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Jan 8, 2020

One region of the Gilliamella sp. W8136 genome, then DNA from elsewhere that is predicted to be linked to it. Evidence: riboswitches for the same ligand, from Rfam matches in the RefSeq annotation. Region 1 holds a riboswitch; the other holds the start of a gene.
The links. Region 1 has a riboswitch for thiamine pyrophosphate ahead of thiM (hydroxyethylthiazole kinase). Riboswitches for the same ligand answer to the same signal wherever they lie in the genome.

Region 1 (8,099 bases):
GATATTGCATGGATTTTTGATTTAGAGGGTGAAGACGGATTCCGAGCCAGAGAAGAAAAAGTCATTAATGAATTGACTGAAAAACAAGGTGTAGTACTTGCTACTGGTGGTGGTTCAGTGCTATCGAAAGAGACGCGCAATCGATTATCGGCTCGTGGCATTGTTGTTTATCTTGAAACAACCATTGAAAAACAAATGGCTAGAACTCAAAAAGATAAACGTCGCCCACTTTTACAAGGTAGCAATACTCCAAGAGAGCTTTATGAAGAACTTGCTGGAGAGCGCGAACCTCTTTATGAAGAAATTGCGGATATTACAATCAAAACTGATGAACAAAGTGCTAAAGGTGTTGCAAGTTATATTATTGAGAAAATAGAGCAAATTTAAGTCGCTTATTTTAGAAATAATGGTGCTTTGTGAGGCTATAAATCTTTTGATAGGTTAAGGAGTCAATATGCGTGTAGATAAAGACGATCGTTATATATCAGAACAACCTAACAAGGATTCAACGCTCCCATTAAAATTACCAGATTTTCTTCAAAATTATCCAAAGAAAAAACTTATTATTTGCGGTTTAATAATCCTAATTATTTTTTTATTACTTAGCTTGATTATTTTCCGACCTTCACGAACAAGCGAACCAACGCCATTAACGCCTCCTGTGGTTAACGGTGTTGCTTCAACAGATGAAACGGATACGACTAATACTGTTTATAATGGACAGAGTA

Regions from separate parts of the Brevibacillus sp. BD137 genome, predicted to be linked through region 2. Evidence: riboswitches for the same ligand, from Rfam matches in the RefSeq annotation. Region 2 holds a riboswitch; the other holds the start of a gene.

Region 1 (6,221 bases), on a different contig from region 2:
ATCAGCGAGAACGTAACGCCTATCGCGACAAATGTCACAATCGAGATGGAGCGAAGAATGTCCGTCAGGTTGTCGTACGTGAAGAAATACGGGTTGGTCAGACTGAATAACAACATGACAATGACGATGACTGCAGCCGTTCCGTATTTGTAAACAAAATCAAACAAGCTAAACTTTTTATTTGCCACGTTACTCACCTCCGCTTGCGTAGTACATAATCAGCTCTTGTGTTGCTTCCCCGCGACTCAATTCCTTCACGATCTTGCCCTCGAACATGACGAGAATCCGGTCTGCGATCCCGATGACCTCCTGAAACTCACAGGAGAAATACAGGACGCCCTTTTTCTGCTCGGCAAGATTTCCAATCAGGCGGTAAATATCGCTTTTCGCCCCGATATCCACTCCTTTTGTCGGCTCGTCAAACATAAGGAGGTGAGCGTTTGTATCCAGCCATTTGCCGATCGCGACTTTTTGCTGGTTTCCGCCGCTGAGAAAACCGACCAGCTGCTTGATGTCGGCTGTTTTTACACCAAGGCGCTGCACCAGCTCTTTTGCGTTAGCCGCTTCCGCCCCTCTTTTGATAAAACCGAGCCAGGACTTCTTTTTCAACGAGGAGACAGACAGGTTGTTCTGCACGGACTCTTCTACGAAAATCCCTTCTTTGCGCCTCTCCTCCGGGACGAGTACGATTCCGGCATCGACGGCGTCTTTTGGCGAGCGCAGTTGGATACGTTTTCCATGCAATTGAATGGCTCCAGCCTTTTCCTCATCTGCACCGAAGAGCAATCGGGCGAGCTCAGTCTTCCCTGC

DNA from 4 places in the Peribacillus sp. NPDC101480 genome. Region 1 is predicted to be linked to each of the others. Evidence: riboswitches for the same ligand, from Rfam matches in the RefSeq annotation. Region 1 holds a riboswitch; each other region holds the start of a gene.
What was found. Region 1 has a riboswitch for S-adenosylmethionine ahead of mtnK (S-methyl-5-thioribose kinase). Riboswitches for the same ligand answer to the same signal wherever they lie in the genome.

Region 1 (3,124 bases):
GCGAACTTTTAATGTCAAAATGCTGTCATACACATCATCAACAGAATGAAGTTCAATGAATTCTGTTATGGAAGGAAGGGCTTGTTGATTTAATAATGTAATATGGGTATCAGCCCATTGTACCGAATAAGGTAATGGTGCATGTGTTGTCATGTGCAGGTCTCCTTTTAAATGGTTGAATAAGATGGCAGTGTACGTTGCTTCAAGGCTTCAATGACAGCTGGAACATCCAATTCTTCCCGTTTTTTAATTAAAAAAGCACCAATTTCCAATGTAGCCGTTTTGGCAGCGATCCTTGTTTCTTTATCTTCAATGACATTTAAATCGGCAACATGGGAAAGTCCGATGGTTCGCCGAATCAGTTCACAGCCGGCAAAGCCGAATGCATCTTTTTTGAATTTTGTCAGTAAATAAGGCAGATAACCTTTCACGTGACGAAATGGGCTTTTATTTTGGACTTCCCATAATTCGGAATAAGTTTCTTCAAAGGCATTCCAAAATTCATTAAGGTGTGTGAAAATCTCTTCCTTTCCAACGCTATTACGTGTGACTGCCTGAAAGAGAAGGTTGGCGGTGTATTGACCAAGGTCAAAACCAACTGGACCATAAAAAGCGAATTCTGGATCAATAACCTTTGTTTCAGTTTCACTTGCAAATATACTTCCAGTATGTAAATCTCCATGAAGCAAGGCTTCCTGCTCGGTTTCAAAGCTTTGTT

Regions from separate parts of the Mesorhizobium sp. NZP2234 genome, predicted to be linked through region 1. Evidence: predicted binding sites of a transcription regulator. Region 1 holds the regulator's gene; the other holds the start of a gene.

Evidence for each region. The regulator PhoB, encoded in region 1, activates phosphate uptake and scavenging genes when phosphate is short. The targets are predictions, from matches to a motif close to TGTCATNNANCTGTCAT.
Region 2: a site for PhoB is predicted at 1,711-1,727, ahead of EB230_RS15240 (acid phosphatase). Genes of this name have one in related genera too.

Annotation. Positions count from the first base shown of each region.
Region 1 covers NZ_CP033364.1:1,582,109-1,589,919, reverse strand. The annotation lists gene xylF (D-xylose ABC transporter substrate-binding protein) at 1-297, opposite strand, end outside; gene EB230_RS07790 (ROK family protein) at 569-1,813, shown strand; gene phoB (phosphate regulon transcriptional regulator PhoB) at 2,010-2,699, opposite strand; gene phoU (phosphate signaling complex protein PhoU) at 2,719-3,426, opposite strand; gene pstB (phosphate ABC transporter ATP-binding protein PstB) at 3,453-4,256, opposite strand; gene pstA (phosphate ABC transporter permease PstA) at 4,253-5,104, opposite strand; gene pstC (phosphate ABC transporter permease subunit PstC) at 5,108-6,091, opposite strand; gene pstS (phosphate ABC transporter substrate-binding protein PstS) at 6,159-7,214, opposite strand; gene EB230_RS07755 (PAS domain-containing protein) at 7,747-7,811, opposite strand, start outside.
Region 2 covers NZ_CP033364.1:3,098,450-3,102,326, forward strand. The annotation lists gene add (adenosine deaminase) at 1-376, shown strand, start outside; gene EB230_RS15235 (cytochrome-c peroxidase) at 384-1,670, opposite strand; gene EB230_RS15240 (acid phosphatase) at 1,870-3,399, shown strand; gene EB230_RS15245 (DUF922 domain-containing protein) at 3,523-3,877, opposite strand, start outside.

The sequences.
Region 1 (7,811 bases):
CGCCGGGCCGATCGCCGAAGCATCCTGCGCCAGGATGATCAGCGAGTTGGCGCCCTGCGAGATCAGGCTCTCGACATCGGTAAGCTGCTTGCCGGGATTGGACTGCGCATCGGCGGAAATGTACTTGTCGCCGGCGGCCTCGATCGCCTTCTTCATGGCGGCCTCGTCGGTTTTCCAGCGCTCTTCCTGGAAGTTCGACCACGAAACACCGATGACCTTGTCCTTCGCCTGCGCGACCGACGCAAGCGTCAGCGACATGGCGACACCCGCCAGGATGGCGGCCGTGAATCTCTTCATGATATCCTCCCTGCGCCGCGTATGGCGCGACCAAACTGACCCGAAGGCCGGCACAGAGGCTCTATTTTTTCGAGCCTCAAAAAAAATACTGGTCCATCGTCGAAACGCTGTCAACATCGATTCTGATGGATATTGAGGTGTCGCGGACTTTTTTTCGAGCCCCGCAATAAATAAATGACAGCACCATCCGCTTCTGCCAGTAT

Li Zhou,1,* Xinhui Zhang,2,* Shanglong Feng,2 Na Zhao,1 Xing Hu,1 Liangliang Huang,3 Changcheng Zheng1,2 1Department of Hematology, The First Affiliated Hospital of USTC, Division of Life Sciences and Medicine, University of Science and Technology of China, Hefei, People’s Republic of China; 2Department of Hematology, Anhui Provincial Hospital, Anhui Medical University, Hefei, People’s Republic of China; 3Clinic Pathology Center, The First Affiliated Hospital of USTC, Division of Life Sciences and Medicine, University of Science and Technology of China, Hefei, People’s Republic of China *These authors contributed equally to this work Correspondence: Changcheng Zheng Department of Hematology, The First Affiliated Hospital of USTC, Division of Life Sciences and Medicine, University of Science and Technology of China, Lujiang Road No. 17, Hefei 230001, People’s Republic of China Tel/Fax +86-551-62284476 Email email@example.com Abstract: Intracranial myeloid sarcoma is a very rare disease with poor prognosis. We report a case of a 28-year-old male patient who was admitted with intense headache, vision disturbance and severe vomiting in June 2017. He had a history of neurosurgical tumor resection operation in April 2017, and the pathological diagnosis was intracranial myeloid sarcoma. Bone marrow aspirate and biopsy had been conducted in May 2017, which demonstrated 5.5% blasts expressing CD13, CD33, CD34, CD117 and MPO, and the cytogenetic analysis demonstrated t(8;21)(q22;q22), and molecular studies showed a positive RUNX1-RUNX1T1 rearrangement. The diagnosis of acute myeloid leukemia (AML) with t (8; 21) (q22; q22)/RUNX1-RUNX1T1 was made, however, the patient refused to receive any systemic chemotherapy. Emergency cranial CT demonstrated a circular hyperdense mass (54mm×37mm), which was surrounded by hypodense peritumoral edema in the left cerebellar hemisphere, and the density of the lesions was uniform and the margin was clear. Idarubicin (12mg/m2·d×3 days) combined with high-dose cytarabine (2g/m2 q12h×3 days) was initiated for emergency chemotherapy. All of the above symptoms disappeared at the end of chemotherapy. On the first day after chemotherapy, the cranial CT indicated that the cranial lesion was markedly reduced (20mm×15mm), and on the sixth day after chemotherapy, the lesion was completely disappeared. Currently, there are no clear guidelines for the treatment of intracranial myeloid sarcoma, and our treatment approaches could provide a reference for this disease with such emergency situation. Keywords: myeloid sarcoma, acute myeloid leukemia, chemotherapy This work is published and licensed by Dove Medical Press Limited. The full terms of this license are available at https://www.dovepress.com/terms.php and incorporate the Creative Commons Attribution - Non Commercial (unported, v3.0) License . By accessing the work you hereby accept the Terms. Non-commercial uses of the work are permitted without any further permission from Dove Medical Press Limited, provided the work is properly attributed. For permission for commercial use of this work, please see paragraphs 4.2 and 5 of our Terms .